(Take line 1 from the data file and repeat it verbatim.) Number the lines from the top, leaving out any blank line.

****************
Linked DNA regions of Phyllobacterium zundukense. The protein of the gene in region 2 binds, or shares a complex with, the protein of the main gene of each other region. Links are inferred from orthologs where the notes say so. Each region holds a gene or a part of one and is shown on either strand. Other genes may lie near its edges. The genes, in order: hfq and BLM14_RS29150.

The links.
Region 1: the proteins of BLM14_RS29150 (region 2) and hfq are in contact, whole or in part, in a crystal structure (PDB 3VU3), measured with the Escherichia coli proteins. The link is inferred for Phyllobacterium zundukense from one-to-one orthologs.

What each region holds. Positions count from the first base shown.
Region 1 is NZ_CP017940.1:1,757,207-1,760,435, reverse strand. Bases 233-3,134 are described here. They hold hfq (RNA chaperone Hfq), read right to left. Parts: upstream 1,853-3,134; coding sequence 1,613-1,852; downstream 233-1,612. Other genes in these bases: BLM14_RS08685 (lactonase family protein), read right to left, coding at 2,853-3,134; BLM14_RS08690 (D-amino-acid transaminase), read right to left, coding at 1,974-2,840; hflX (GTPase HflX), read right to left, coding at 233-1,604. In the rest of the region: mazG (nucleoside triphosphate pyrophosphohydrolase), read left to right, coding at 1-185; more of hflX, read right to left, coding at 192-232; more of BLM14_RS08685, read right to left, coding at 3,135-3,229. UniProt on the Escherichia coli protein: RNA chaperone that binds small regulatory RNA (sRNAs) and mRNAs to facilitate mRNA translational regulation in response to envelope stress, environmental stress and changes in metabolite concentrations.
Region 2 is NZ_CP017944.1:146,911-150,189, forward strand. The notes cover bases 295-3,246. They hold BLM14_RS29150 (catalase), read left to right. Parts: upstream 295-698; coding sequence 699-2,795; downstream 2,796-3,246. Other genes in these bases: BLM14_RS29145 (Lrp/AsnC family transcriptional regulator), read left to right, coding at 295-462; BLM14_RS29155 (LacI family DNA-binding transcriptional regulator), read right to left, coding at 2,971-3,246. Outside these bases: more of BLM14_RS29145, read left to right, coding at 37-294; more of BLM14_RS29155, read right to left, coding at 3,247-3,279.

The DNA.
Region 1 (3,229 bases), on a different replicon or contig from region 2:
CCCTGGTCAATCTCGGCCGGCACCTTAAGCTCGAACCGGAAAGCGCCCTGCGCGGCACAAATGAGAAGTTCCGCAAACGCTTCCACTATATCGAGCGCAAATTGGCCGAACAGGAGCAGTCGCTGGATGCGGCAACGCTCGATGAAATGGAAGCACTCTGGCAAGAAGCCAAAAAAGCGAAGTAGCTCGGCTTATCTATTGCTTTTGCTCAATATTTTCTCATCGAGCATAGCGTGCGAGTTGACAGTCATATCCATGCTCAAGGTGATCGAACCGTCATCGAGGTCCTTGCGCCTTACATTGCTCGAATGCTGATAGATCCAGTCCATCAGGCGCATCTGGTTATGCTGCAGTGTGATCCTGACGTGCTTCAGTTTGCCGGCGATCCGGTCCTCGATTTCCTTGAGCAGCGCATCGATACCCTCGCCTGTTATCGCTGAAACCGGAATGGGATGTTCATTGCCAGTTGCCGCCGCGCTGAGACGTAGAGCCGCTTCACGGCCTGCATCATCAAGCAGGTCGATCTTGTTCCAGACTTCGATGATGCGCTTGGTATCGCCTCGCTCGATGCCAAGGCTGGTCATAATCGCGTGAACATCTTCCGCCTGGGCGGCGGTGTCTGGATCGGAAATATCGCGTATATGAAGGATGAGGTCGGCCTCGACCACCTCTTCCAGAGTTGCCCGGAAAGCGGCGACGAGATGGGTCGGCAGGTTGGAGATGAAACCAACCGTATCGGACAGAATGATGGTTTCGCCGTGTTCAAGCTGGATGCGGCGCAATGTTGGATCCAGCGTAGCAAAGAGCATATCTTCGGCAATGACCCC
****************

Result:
Linked DNA regions of Phyllobacterium zundukense. The protein of the gene in region 2 binds, or shares a complex with, the protein of the main gene of each other region. Links are inferred from orthologs where the notes say so. Each region holds a gene or a part of one and is shown on either strand. Other genes may lie near its edges. The genes, in order: hfq and BLM14_RS29150.